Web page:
Last year, Carl Edwards shook off a disastrous run at Kentucky and a weak start to his defense of the 2007 Nationwide title with a breakthrough win at the Milwaukee Mile. That’s exactly what happened on Saturday night, again. Edwards, who stalked the race leaders for much of the event, finally got past Kyle Busch with 44 laps to go, and never looked back, holding Busch off on two late-race restarts to score his first Nationwide win of 2009.
Despite featuring only four cautions in 250 laps, Milwaukee proved to be a rough venue for the rookie class. Though Erik Darnell won the pole and scored a top-five finish that was every bit as convincing as his top five at Darlington, the rest of the 2009 class was not so fortunate. Brendan Gaughan and Michael McDowell both failed to crack the top 10, Justin Allgaier and Scott Lagasse Jr. tangled on track and Michael Annett and Ken Butler III both ran in the back all night.
Despite being the final leg of Nationwide’s standalone stretch, Edwards and Busch made the second half of the race their show, with Busch leading the most laps for the eighth race in a row. Their 1-2 finish allowed the two to pull further ahead of title contenders Brad Keselowski and Jason Leffler, who despite scoring third- and 10th-place finishes, were yet again unable to make up ground in the points race.
Heading to Loudon, Busch now leads Edwards by 127 points, with Keselowski and Leffler 218 and 264 markers back, respectively.
If Saturday night at Milwaukee was any indication, the future of Roush Fenway Racing is in very good hands. Darnell took advantage of substitute drivers being behind the wheel of the No. 18 and No. 60 for qualifying, scoring the pole and leading 19 laps en route to a fourth-place finish, equaling his career-best finish in the Nationwide Series and proving to be all that Keselowski could handle and then some in the latter portion of the race.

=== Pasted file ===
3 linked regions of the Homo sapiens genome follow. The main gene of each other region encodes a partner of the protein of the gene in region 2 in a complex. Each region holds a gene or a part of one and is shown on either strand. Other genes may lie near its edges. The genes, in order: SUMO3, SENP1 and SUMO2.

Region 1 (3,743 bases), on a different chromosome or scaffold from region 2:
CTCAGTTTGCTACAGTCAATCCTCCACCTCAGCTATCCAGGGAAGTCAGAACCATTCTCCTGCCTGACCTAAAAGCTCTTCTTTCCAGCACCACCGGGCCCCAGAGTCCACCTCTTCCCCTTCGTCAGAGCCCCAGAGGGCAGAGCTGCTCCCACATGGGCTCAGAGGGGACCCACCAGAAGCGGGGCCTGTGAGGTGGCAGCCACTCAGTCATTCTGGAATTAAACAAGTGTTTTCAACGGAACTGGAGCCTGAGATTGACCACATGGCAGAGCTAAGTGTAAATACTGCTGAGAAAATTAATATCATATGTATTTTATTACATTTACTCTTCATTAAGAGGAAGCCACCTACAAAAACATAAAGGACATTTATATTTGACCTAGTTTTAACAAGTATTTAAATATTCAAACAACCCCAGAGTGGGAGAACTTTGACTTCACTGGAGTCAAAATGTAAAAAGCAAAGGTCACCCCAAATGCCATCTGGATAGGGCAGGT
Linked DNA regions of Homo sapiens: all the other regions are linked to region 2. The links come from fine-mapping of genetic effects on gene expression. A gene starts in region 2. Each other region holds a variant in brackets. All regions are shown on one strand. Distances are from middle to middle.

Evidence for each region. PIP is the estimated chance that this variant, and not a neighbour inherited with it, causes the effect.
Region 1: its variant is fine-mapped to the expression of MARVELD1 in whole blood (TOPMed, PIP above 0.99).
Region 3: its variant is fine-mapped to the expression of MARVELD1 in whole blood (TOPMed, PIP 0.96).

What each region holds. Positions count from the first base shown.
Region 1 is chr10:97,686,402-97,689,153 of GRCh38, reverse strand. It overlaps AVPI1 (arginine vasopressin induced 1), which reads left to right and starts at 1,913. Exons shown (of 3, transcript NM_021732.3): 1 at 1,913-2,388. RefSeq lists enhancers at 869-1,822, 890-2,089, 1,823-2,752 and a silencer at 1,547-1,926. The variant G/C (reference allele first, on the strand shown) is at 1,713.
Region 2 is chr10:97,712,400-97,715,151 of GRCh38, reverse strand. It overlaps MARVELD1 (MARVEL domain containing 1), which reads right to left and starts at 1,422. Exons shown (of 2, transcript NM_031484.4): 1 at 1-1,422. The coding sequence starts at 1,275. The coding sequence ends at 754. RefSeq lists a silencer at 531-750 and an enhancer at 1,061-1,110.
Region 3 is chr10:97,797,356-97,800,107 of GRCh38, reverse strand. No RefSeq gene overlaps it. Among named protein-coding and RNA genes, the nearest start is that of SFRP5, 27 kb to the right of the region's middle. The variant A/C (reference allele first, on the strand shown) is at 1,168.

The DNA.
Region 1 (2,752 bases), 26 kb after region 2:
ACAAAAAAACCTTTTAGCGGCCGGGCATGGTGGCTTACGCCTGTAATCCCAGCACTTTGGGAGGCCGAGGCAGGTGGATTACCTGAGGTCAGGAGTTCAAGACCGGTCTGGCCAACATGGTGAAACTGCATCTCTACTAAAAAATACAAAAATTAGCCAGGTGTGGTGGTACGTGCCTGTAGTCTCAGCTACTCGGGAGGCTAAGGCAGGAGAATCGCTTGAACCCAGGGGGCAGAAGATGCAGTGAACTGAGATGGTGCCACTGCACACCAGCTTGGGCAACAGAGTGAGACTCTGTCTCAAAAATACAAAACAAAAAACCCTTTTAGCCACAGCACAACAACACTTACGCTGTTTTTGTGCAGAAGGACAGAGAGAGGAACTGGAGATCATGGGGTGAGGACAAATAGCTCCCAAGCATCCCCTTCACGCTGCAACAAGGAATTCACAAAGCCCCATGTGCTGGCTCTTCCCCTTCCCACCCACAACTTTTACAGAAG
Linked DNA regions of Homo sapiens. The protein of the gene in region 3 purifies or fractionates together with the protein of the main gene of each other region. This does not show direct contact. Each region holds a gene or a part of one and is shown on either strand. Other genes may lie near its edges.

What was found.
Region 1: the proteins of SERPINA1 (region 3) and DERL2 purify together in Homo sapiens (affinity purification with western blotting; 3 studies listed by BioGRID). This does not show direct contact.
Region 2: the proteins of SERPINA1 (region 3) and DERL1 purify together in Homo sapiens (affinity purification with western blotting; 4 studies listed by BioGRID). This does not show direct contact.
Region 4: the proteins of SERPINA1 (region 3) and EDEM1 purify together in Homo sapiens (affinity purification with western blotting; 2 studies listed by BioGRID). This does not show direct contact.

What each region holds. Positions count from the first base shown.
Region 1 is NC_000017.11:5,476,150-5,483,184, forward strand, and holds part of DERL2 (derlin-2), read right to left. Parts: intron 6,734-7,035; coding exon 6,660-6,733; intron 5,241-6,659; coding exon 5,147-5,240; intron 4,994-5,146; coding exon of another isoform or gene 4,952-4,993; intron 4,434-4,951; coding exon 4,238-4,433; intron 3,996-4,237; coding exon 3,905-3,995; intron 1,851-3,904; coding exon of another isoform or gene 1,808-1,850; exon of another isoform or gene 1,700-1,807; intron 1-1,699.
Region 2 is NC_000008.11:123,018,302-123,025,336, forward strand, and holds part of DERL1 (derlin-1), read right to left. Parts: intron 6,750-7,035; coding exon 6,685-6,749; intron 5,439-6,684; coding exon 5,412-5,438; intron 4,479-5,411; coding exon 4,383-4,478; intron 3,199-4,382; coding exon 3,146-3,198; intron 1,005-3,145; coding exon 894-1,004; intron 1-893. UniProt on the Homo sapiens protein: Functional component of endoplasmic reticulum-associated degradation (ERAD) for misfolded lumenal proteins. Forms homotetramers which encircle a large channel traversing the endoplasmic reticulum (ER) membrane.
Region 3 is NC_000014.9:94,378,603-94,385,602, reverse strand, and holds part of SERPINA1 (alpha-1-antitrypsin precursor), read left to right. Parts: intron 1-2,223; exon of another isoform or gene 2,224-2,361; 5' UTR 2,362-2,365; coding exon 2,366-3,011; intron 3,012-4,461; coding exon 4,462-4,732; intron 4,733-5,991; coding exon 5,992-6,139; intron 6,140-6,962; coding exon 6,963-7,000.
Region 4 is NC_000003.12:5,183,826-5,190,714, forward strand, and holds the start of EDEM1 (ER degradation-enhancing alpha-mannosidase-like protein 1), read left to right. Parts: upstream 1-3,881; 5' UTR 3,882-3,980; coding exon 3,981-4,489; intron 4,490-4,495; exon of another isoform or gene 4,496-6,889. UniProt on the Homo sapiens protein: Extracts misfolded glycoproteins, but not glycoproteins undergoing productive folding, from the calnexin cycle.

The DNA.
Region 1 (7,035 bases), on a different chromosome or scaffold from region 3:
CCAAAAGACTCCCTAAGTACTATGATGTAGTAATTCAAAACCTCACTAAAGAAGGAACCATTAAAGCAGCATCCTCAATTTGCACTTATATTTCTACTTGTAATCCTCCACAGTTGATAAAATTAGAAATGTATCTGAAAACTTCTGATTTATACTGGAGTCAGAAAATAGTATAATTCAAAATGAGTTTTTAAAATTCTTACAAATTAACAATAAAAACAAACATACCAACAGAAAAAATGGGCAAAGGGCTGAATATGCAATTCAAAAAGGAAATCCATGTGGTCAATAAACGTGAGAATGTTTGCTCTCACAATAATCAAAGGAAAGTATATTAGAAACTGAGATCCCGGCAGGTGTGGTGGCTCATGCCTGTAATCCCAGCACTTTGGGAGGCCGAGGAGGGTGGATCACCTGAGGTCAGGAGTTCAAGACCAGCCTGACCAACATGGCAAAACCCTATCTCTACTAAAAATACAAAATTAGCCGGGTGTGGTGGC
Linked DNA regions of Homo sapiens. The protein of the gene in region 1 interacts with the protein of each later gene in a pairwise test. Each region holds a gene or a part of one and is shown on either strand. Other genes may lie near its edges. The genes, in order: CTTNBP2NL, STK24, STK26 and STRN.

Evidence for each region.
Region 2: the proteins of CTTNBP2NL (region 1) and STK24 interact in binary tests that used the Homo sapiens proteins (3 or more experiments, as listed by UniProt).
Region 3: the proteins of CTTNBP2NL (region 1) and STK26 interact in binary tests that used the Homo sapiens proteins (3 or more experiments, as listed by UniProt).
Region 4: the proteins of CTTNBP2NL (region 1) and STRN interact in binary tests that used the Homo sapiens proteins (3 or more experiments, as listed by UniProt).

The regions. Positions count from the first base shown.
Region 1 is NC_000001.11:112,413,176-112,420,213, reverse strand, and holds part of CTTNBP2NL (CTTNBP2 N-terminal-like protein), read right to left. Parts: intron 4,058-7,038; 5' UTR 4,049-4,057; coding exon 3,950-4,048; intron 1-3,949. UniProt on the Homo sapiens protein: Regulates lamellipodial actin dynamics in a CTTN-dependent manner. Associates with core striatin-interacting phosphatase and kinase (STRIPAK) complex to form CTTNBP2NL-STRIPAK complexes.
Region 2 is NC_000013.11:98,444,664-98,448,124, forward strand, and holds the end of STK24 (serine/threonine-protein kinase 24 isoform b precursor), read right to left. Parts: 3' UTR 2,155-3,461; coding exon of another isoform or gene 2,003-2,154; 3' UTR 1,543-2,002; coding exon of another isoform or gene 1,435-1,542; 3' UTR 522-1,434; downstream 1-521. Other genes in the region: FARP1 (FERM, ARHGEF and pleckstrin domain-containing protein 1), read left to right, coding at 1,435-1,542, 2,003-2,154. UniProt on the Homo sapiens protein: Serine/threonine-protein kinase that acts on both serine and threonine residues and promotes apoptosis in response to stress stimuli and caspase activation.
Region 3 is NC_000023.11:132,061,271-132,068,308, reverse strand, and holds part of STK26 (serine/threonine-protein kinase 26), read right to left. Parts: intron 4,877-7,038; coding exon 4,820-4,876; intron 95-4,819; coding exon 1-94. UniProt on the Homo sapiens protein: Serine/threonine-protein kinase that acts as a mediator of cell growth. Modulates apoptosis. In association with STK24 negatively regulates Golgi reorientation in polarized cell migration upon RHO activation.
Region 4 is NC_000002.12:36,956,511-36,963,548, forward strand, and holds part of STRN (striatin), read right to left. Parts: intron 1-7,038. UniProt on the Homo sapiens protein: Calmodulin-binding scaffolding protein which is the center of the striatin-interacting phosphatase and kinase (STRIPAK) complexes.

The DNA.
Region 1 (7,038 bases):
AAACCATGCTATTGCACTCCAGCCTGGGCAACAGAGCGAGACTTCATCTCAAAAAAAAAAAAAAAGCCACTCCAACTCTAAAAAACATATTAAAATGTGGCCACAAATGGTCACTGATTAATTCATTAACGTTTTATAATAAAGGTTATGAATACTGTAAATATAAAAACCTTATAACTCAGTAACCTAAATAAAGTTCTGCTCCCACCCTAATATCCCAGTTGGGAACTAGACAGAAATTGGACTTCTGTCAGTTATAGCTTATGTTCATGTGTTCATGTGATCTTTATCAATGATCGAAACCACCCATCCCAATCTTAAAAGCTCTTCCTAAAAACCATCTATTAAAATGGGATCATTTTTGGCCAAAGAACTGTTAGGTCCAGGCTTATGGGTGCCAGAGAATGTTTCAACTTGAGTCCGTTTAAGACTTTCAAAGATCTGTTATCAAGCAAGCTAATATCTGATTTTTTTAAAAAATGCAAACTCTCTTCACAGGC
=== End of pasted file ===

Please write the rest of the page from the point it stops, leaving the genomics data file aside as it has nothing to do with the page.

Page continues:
And while Darnell’s Milwaukee run was not the first bright spot of his 2009 campaign, it was just that for Ricky Stenhouse Jr. The RFR driver who came within a race of winning the ARCA Re/Max Series title last season finally showed that type of track prowess on the Nationwide circuit, qualifying and finishing in the top five for the first time in his career. And all of that with the No. 16 team’s regular crew chief, Eddie Pardue, absent from the pit box. Between that and Edwards’s win, it was a banner night for RFR.
And to those people out there that, be it because of his father or not, feel the need to continually insist that Steve Wallace does not have what it takes to race at this level of NASCAR, I give you Saturday night’s performances. Being a Ryan Newman fan, Rusty Wallace is one of my least favorite NASCAR personalities… but that doesn’t change the fact that his son is slowly but surely proving he can drive these racecars.